Mystic River

Even though “Mystic River,” Clint Eastwood’s twenty-fourth film as a director, takes on water at the end, the journey remains a memorable experience. Based on Dennis Lehane’s page-turner, “Mystic River” benefits from a faithful, intelligent and involved screenplay by Brian Helgeland, whose keen knowledge of police and procedurals earned him an Oscar for “L.A. Confidential.”


“Mystic River” is a rare cinematic experience where direction, performance, and writing merge to create something truly special, a powerful, emotionally devastating story about friendship lost and found, tested loyalties, lies and deceit, and personal conviction.

The look and tone of “Mystic River” reminded me of David Lynch’s “Blue Velvet,” pretty images hiding an ugly interior, connected by a current of underlying suspense that slowly creeps up on you and strikes without warning. Lehane, like Stephen King and Lorenzo Carcaterra (“Sleepers”), frames his story with a tragic event that affects and binds the lives of a group of childhood friends. When tragedy strikes again, the friends, now adults, learn that time doesn’t heal all wounds.

Eastwood makes specific choices on what he shows us, and how he shows it to us. “Mystic River” is a thriller, but it’s not really thrilling. Instead, Eastwood and Helgeland lead us on a calculated, gripping exploration of the human condition, allowing the actors to ignite the emotional fireworks of the incendiary topic.

That topic, the murder of a loved one, allow the characters to connect, and because of their multi- layered back stories and rich personal detail, the audience to connect with them as well. It’s important that we not only understand what the characters are going through, but feel their pain and anguish. Sean Penn, Tim Robbins and Kevin Bacon, doing some of the best work of their careers, make that transference believable, and when required, uncomfortable.

Entertainment isn’t always entertaining, and “Mystic River” is proof of that. While we may find ourselves engaged, there are moments in “Mystic River” that challenge us with their horrifying themes and conclusions.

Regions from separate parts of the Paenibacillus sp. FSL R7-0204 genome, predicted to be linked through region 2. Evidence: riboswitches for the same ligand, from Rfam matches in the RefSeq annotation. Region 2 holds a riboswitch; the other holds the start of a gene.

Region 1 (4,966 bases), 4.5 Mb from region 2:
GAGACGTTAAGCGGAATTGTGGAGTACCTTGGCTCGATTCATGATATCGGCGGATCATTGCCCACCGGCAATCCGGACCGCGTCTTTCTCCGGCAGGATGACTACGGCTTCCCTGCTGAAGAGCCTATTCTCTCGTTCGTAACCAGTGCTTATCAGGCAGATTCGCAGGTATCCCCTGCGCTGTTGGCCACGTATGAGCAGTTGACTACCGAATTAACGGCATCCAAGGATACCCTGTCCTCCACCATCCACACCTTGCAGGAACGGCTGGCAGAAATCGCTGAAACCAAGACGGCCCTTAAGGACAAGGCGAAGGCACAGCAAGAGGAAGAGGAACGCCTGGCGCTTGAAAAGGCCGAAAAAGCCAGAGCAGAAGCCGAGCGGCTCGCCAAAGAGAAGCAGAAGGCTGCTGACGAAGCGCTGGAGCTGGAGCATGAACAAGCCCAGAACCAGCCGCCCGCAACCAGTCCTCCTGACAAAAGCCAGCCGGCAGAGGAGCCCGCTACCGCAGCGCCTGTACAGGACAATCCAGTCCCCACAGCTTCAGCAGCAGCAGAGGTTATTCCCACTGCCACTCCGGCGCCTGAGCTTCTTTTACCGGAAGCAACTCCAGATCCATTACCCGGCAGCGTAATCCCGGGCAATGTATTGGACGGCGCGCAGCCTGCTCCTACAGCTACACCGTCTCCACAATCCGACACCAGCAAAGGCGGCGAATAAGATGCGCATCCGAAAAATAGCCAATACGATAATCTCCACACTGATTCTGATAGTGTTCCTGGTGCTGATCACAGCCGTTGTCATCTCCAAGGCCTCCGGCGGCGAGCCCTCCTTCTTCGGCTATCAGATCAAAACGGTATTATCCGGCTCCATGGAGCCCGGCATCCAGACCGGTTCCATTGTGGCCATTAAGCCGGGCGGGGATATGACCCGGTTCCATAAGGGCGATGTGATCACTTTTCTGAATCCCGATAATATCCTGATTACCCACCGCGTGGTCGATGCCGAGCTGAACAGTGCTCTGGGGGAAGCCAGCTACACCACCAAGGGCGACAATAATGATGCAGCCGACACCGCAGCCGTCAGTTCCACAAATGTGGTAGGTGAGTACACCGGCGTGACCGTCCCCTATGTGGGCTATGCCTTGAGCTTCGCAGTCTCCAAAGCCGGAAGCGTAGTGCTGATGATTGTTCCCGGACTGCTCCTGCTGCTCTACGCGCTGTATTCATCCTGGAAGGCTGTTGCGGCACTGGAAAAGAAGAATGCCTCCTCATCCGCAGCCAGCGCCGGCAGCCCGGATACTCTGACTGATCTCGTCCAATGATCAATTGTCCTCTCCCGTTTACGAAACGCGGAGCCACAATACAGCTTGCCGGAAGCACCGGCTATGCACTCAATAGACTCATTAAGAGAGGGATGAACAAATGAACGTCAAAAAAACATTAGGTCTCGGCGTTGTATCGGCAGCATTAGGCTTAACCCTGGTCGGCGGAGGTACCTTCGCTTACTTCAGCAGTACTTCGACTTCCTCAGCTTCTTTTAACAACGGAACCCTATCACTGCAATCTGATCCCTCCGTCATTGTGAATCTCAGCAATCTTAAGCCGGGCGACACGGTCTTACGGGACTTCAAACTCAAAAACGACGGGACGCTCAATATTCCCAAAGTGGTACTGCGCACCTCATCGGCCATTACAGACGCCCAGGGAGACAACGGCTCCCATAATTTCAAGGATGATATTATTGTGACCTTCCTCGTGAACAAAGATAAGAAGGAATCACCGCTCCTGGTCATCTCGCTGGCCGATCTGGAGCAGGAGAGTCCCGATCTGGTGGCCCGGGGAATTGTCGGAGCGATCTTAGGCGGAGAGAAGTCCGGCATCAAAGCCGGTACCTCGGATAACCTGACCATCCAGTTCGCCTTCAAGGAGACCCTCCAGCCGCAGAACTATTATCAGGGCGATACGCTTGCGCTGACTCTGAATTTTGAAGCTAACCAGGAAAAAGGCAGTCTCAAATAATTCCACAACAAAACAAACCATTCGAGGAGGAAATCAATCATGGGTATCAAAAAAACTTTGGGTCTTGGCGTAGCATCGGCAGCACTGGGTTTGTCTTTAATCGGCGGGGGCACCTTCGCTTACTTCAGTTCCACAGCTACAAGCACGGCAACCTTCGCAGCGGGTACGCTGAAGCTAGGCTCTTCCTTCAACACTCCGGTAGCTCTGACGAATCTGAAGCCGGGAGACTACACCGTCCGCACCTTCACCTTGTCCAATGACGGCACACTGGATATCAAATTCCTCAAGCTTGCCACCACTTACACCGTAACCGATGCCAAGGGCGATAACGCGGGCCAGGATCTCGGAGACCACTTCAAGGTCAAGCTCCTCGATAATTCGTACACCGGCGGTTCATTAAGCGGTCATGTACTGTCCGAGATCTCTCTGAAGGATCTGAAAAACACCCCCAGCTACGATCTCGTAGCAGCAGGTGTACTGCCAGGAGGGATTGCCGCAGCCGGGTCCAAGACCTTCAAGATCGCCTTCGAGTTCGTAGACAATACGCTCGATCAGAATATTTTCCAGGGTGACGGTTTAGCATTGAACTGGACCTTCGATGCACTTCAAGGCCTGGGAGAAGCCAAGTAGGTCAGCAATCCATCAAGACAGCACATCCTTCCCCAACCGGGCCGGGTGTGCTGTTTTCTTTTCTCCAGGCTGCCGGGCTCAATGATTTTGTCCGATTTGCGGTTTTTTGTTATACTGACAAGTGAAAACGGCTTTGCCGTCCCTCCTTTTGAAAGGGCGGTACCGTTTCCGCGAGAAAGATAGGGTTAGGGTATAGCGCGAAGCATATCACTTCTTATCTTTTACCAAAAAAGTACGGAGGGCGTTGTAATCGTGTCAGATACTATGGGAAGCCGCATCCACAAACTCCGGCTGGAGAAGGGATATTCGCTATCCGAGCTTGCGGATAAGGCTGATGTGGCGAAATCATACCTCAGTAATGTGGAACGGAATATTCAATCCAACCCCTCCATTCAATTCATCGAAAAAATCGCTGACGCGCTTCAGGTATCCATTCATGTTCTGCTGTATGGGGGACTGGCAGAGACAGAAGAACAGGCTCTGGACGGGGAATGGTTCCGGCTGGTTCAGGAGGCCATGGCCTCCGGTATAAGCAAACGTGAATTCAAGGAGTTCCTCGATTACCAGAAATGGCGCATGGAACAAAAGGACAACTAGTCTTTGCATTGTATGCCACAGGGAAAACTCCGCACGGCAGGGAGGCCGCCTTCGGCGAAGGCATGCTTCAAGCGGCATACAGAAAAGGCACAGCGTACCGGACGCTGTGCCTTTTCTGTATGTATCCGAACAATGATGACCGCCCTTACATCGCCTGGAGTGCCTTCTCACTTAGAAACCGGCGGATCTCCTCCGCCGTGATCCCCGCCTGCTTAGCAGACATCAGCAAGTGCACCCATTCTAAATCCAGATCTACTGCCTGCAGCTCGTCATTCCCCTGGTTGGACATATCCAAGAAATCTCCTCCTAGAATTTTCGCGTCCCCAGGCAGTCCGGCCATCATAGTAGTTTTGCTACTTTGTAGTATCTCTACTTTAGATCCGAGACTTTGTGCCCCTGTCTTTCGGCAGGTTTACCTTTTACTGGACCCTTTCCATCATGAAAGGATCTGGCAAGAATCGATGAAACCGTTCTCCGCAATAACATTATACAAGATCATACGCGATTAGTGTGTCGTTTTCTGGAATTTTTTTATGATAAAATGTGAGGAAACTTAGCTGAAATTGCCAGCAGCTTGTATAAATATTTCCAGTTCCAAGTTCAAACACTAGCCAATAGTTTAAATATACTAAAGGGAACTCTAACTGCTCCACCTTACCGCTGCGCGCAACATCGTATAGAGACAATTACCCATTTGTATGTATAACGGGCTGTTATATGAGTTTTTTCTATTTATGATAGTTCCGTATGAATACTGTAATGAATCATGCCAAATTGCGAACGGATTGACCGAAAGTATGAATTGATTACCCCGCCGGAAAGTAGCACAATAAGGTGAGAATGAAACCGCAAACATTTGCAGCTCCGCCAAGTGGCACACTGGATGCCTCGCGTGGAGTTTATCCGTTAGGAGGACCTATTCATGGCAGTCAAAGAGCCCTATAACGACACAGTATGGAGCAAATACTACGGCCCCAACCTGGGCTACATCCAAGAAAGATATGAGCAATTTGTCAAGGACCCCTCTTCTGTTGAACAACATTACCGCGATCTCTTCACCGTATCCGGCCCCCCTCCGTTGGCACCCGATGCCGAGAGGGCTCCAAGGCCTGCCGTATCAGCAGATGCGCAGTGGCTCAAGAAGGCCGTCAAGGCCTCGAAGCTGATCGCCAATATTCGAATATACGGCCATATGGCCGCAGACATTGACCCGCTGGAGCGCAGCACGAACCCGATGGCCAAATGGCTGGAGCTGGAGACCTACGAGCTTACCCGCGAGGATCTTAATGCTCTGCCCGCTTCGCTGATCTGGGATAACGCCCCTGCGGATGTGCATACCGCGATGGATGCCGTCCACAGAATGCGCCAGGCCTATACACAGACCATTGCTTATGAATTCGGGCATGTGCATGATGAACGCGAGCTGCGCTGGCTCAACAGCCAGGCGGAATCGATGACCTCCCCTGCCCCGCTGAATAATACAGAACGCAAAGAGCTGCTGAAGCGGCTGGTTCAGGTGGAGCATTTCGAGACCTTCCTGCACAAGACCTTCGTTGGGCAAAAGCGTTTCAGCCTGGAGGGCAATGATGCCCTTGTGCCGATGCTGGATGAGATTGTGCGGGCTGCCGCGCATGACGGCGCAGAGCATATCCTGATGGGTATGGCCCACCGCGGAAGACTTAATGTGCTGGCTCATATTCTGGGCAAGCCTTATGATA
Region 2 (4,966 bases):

Penn is exceptional as Jimmy Markum, who as a child growing up on the streets of Boston, played with best friends Dave Boyle (Tim Robbins) and Sean Devine (Kevin Bacon). When something horrible happens to Dave, Jimmy and Sean find themselves scarred for life. Years later, all three men arrive at a crossroads in their lives.

Dave is married (Marcia Gay Harden) and has a kid, but memories of his past still haunt him. Jimmy, who survived an unlawful youth and a bad marriage, now runs a convenience store with his second wife (Laura Linney) and nineteen year old daughter Katie (Emmy Rossum). Sean is an Massachusetts Police Officer, perhaps as a reaction to his childhood trauma.

The murder of Katie is the catalyst that reunites all three men, who not only deal with the grisly crime and its after effects, but are forced to examine the different paths each took. It’s these personal insights, delivered with conviction, that alter a standard issue murder thriller into a story about people and the tough life choices they make. As the usual suspects begin to line-up, we find ourselves rooting for Jimmy, even though he has secured the help of local thugs to keep the investigation on its toes.

Penn takes us on an emotional roller coaster ride, leaving us breathless and grief-stricken with his ability to live in the moment. Eastwood wisely surrounds Penn with equally talented and strong actors. Bacon is sullen but determined as a man who must place a professional distance between himself and his assignment. Robbins is flawless as a shell of a man, someone who expects a pass because of his past, especially when he becomes a suspect in their murder.

As director, Eastwood etches each and every character with precision. The situations, emotions, conflicts and characters all feel real. It would have been easy to turn all of this into melodrama, but Eastwood avoids the obvious. As an actor, Eastwood understands and appreciates the caliber of talent in front of his camera. Penn and several others take tremendous leaps of faith, and Eastwood tightly woven direction and Helgeland’s sturdy script are always there to catch them.

Lehane was hesitant to sell his novel to Hollywood, because he felt that a movie would never do the novel justice. He was wrong. Stirring, unsettling, powerful and devastating, “Mystic River” goes beyond being just a movie and becomes an experience that will haunt you long after the film is over.

“RIVER” OF NO RETURNEastwood navigates current of emotions

MYSTIC RIVER

Sean Penn, Tim Robbins, Kevin Bacon, Marcia Gay Harden, Laurence Fishburne, Sarah Silverman, Laura Linney. Directed by Clint Eastwood. Rated R. 137 Minutes.

LARSEN RATING: $8.00



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